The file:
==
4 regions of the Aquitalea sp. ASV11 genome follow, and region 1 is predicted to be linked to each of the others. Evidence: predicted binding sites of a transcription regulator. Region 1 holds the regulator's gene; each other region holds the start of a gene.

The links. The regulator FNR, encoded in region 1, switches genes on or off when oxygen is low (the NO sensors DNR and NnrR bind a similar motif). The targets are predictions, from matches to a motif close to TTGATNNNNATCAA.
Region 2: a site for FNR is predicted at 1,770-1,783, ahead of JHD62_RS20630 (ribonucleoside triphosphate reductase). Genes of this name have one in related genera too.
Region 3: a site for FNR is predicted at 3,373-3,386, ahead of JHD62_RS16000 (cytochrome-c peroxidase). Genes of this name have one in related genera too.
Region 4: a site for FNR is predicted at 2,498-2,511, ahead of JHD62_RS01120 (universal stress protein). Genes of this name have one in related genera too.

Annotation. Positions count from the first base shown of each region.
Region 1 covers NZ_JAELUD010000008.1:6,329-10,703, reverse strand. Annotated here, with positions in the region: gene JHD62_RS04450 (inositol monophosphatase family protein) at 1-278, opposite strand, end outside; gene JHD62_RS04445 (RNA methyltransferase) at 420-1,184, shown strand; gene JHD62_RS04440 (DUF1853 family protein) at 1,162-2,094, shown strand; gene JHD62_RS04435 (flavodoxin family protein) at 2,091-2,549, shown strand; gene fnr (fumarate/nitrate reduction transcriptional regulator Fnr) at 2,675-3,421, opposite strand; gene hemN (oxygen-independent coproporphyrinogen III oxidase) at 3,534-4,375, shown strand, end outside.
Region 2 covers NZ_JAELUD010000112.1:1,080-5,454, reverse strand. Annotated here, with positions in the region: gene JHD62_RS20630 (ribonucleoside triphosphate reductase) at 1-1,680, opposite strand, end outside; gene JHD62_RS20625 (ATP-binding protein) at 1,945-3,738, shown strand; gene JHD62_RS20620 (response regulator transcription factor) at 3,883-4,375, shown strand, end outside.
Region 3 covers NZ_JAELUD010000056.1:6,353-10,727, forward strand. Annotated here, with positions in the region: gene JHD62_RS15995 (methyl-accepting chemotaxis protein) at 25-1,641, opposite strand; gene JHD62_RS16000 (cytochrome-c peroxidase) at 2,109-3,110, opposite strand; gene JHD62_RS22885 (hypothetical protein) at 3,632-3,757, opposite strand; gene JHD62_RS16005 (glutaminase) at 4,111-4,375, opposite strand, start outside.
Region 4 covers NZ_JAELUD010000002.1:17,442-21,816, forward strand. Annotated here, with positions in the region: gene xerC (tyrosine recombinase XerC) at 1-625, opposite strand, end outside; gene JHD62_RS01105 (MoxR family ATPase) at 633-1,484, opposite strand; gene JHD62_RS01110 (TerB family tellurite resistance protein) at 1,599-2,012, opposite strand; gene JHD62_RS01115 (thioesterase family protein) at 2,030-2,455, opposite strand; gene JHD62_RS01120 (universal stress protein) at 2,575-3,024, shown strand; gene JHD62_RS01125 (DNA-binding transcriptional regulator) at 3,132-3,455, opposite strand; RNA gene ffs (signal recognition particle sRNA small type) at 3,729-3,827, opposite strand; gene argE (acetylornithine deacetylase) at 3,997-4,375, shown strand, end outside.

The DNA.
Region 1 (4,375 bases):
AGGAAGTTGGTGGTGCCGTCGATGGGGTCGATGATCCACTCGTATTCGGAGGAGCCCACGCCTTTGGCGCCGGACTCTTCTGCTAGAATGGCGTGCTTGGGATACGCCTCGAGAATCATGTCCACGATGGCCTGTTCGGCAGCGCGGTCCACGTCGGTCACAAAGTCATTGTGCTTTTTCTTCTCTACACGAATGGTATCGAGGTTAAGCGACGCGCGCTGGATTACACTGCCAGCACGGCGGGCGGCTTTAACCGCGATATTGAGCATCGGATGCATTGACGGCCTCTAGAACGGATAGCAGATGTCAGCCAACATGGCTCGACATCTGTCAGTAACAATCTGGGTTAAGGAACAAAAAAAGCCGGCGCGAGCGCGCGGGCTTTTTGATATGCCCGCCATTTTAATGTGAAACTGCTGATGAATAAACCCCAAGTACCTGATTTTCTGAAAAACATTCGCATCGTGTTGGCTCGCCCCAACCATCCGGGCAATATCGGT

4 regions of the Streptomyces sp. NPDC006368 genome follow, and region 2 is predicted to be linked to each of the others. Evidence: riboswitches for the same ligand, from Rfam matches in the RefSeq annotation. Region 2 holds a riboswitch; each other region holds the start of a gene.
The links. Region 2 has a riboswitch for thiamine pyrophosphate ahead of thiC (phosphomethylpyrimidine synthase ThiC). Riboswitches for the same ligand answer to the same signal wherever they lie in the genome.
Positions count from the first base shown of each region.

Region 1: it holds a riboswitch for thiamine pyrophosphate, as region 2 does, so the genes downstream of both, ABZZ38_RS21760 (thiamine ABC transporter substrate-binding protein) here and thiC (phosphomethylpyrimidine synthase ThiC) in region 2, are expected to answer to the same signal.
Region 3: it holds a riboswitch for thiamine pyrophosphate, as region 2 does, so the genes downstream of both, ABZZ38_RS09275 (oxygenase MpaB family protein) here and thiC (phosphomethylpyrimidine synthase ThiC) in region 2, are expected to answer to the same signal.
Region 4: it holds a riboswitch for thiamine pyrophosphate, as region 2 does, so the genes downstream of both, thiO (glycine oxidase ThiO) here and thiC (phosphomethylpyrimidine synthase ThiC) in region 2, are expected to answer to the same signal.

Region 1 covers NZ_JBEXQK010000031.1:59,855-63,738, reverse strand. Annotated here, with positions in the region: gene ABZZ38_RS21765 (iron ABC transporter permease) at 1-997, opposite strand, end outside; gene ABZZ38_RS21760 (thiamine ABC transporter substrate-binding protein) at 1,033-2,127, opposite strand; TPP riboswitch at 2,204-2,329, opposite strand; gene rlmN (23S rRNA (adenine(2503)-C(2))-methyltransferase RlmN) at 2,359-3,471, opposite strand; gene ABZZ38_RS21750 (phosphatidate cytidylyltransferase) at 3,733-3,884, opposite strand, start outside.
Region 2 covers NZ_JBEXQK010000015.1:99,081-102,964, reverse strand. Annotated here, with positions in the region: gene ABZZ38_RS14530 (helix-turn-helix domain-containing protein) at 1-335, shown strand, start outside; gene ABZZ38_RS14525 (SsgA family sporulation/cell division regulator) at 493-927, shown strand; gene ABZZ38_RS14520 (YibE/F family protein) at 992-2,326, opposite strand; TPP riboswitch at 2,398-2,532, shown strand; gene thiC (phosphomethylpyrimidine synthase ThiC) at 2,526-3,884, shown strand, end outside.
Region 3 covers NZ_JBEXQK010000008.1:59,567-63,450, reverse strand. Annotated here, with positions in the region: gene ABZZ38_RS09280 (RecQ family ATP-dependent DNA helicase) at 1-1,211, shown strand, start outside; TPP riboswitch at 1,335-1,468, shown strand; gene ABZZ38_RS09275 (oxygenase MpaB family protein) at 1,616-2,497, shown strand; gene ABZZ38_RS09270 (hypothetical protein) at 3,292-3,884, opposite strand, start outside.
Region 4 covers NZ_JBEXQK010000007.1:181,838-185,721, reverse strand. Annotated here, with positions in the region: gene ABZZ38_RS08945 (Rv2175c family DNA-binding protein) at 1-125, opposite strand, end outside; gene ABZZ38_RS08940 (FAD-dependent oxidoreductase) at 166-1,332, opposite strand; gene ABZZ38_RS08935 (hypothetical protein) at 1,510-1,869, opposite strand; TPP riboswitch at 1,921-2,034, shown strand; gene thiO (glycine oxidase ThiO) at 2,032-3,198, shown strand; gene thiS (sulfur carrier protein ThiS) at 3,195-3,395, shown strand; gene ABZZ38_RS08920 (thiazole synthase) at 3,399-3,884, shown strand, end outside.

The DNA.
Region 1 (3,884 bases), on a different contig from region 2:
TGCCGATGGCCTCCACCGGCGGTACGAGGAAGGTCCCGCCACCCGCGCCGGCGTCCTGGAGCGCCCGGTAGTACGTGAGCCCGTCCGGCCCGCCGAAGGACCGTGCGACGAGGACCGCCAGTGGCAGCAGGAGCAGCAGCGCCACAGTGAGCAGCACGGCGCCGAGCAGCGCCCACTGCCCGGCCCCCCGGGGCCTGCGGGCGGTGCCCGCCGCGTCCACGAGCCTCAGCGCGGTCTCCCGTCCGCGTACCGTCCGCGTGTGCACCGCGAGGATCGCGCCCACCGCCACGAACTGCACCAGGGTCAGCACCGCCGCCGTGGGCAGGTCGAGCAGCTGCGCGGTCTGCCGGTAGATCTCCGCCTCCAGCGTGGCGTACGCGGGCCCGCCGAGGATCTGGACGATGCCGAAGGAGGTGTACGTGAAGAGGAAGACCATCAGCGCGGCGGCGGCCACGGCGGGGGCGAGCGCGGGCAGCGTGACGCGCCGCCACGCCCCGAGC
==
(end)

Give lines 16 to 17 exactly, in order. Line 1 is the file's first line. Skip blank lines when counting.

Positions count from the first base shown of each region.

Region 1: it holds a riboswitch for thiamine pyrophosphate, as region 2 does, so the genes downstream of both, ABZZ38_RS21760 (thiamine ABC transporter substrate-binding protein) here and thiC (phosphomethylpyrimidine synthase ThiC) in region 2, are expected to answer to the same signal.